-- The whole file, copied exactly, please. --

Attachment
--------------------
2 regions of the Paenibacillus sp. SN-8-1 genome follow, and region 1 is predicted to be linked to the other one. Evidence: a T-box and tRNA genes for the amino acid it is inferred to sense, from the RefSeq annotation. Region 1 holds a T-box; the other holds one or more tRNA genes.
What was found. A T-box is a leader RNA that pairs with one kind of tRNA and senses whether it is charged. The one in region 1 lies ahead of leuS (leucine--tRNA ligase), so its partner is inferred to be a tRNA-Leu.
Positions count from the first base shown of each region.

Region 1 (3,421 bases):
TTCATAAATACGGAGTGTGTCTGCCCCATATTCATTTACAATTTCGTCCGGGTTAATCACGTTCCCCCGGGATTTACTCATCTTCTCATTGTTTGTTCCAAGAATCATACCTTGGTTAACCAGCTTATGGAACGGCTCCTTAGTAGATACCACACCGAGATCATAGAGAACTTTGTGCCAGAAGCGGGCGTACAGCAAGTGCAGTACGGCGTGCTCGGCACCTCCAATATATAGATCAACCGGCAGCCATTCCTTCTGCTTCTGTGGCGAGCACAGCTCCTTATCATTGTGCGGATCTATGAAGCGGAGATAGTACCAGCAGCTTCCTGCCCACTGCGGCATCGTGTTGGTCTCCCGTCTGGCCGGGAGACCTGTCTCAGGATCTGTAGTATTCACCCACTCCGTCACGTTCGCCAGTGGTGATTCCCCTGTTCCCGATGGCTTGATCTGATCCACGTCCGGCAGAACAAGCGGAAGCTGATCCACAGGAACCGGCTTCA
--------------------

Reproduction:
2 regions of the Paenibacillus sp. SN-8-1 genome follow, and region 1 is predicted to be linked to the other one. Evidence: a T-box and tRNA genes for the amino acid it is inferred to sense, from the RefSeq annotation. Region 1 holds a T-box; the other holds one or more tRNA genes.
What was found. A T-box is a leader RNA that pairs with one kind of tRNA and senses whether it is charged. The one in region 1 lies ahead of leuS (leucine--tRNA ligase), so its partner is inferred to be a tRNA-Leu.
Positions count from the first base shown of each region.

Region 1 (3,421 bases):
TTCATAAATACGGAGTGTGTCTGCCCCATATTCATTTACAATTTCGTCCGGGTTAATCACGTTCCCCCGGGATTTACTCATCTTCTCATTGTTTGTTCCAAGAATCATACCTTGGTTAACCAGCTTATGGAACGGCTCCTTAGTAGATACCACACCGAGATCATAGAGAACTTTGTGCCAGAAGCGGGCGTACAGCAAGTGCAGTACGGCGTGCTCGGCACCTCCAATATATAGATCAACCGGCAGCCATTCCTTCTGCTTCTGTGGCGAGCACAGCTCCTTATCATTGTGCGGATCTATGAAGCGGAGATAGTACCAGCAGCTTCCTGCCCACTGCGGCATCGTGTTGGTCTCCCGTCTGGCCGGGAGACCTGTCTCAGGATCTGTAGTATTCACCCACTCCGTCACGTTCGCCAGTGGTGATTCCCCTGTTCCCGATGGCTTGATCTGATCCACGTCCGGCAGAACAAGCGGAAGCTGATCCACAGGAACCGGCTTCA